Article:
Lake Oswego Review (OR)
If a patient sees a doctor, the doctor gives a recommendation but ultimately a patient decides whether or not to take that advice. If parents meet with a special education specialist to discuss their child's education, according to a federal law, ultimately the specialist selects an outcome for the child. That is what Lake Oswego resident Martha Renick, one of a handful of parents, told the Oregon House Education Committee on April 15.
Seminole Chronicle (FL)
Kelly Cooper remembers a time when she was unable to find a camp to entertain her young son during long, hot summer days. "When you said 'special needs,' the door was slammed," Cooper said. Next Wednesday night, the Special Education PTA of Seminole County, Florida will be introducing families to the numerous recreational, therapeutic and academic opportunities offered this summer at the Second Annual Summer Activities and Enrichment Expo held at Winter Springs High School, in Seminole County, Florida.
The Signal (CA)
The Reading Rights Coalition will participate in the L.A. Times "Festival of Books" to educate authors about the need to enable text-to-speech for books available for Amazon's Kindle 2 reading device. The coalition includes the blind, people with dyslexia, people with learning or processing issues, seniors losing vision, and many others for whom the addition of text-to-speech on the Kindle 2 promises for the first time easy, mainstream access to more than 260,000 books.
The Daily Press (VA)
Every school in Hampton, VA will open with a full-time nurse but may lose them through attrition. Losing full-time nurses will move the 22,500-student school system at least a decade back in progress, said Linda Lawrence, the district's health services coordinator. The responsibility for health care will fall to teachers and secretaries if a nurse isn't available, Wayman said, and staff will have to dial 911 if they can't handle a situation.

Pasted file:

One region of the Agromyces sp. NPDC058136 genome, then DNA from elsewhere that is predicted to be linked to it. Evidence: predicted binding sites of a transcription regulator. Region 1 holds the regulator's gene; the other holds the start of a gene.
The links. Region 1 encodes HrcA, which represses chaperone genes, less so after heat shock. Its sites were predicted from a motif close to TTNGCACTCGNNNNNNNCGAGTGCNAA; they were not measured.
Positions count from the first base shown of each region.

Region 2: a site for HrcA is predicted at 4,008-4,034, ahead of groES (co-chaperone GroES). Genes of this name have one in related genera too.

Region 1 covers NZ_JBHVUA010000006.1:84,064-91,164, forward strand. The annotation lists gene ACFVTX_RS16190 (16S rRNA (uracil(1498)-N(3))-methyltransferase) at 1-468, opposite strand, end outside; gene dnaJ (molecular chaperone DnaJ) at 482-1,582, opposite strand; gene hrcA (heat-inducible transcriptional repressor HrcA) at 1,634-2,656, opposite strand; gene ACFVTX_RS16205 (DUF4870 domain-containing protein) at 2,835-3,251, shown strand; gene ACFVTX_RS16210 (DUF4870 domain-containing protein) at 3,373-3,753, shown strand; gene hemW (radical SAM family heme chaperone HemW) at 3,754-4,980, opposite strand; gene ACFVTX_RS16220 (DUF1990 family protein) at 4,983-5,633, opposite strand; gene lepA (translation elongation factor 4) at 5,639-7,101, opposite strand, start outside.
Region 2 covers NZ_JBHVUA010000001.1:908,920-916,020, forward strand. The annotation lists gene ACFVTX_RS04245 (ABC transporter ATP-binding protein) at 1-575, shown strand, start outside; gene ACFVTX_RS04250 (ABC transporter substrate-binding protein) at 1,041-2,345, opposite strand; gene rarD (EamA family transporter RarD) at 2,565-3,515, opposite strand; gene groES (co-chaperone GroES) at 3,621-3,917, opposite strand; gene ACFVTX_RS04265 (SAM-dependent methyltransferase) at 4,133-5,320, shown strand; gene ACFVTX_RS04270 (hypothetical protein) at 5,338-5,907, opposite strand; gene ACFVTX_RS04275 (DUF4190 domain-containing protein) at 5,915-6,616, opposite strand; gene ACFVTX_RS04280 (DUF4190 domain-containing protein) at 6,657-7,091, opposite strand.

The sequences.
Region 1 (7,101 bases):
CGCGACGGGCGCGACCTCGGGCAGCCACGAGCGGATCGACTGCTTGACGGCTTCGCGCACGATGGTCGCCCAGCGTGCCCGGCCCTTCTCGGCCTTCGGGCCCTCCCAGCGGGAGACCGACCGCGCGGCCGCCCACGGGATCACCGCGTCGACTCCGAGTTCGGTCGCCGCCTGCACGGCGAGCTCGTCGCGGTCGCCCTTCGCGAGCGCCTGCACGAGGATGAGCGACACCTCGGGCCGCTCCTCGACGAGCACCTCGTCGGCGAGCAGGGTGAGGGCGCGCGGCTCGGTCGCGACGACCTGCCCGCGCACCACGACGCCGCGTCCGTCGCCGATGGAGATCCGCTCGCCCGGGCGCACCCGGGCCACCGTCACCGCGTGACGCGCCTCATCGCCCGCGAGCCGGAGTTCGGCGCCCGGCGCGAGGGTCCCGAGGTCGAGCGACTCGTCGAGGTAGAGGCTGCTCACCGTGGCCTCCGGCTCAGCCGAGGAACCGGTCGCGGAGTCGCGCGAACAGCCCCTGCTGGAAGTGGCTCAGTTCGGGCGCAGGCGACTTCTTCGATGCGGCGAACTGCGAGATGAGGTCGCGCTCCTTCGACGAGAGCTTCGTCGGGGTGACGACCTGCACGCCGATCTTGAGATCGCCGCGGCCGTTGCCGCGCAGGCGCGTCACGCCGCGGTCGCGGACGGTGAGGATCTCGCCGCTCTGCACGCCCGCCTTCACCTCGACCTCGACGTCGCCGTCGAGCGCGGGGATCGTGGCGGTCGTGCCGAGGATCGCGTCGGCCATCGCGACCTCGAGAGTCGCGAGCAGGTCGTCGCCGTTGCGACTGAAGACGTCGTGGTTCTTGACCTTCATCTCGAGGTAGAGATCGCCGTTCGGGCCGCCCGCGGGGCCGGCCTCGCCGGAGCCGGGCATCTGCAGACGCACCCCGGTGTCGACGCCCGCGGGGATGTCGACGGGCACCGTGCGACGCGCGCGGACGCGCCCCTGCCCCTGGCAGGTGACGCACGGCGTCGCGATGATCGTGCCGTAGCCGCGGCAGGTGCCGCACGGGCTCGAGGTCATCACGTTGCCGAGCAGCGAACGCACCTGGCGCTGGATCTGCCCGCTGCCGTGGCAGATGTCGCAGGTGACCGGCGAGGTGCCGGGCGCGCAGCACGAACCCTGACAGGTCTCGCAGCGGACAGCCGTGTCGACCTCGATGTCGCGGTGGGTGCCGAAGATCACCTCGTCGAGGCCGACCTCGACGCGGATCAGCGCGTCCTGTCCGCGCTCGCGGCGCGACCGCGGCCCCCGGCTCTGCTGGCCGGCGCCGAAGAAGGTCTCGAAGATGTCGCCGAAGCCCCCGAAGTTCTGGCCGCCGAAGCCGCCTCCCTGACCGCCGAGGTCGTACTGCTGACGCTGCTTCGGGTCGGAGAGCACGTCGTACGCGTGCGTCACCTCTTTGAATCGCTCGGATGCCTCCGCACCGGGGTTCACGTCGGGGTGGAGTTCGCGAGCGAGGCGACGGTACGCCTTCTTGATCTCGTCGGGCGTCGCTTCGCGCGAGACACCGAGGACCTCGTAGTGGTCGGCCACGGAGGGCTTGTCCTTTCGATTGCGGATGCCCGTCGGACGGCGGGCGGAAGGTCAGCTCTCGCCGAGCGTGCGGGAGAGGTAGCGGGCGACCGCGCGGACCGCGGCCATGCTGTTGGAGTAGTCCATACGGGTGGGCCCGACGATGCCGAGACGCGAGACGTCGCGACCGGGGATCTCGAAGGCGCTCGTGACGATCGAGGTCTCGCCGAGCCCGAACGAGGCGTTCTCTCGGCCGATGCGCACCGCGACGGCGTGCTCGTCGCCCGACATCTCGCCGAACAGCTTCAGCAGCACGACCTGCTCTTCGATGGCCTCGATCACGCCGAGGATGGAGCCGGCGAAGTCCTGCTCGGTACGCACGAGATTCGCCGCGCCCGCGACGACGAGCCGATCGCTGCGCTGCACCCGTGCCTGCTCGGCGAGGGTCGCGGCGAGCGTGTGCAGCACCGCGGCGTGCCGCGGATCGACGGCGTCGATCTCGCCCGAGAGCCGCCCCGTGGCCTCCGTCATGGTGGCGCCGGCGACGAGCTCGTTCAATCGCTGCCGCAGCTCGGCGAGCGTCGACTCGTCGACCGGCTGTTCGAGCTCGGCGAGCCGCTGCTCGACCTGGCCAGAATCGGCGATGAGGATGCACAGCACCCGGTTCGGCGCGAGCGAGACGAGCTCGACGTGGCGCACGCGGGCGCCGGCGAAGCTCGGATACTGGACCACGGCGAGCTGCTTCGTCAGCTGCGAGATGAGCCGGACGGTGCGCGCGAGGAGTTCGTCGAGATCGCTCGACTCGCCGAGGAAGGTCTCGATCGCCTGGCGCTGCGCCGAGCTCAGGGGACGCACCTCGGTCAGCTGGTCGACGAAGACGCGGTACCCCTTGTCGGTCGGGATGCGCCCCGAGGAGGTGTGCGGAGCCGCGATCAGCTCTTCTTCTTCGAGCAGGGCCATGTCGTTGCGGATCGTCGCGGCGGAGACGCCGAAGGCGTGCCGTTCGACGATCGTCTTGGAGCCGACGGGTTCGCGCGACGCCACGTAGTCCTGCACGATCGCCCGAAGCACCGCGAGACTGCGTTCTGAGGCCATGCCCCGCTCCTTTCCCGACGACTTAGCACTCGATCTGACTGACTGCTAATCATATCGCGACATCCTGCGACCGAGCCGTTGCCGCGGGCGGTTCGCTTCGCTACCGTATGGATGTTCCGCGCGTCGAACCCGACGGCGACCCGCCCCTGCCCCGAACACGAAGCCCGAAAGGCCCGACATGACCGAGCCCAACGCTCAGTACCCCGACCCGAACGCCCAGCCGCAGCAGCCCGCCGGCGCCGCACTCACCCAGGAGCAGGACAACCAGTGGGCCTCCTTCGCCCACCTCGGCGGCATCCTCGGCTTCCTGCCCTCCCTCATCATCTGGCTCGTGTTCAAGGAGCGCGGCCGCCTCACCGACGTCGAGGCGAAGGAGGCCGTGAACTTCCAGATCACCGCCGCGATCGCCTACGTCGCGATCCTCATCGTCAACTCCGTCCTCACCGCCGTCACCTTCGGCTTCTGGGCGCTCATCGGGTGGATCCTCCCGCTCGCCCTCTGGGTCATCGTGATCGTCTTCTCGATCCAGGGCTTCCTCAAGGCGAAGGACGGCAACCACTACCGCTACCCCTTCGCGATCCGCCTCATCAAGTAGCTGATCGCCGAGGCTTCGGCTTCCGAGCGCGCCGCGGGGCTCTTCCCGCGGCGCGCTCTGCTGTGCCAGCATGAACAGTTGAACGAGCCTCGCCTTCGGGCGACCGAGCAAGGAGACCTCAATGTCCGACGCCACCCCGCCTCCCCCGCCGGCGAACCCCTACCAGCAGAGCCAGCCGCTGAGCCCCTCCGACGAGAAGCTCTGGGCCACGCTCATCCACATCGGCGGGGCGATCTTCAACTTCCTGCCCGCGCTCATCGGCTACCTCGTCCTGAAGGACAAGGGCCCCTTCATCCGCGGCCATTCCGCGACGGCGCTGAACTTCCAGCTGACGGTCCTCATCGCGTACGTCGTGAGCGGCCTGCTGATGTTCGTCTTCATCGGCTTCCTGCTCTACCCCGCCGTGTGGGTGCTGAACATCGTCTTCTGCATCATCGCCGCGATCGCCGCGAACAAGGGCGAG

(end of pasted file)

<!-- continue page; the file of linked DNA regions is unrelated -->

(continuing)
The News-Press (FL)
For six years, Elke Podlasek of Sanibel Island, FL tried to find out why her daughter Amanda, now 13, had trouble reading. Doctors performed test after test, from IQ exams to screenings for dyslexia, but no one could find a problem. Then she met Dr. David Dalesio, an optometrist with Fort Myers Eye Associates. He discovered that when Amanda read a word, she saw 10 other words on the page before getting to the second word she was supposed to read. While her vision was fine, her eyes weren't tracking correctly.
United Press International
An international team of more than 70 researchers says it has found nine new genes on the X chromosome that, when knocked-out, lead to learning disabilities. The scientists said they studied nearly all X chromosome genes in 208 families with learning disabilities.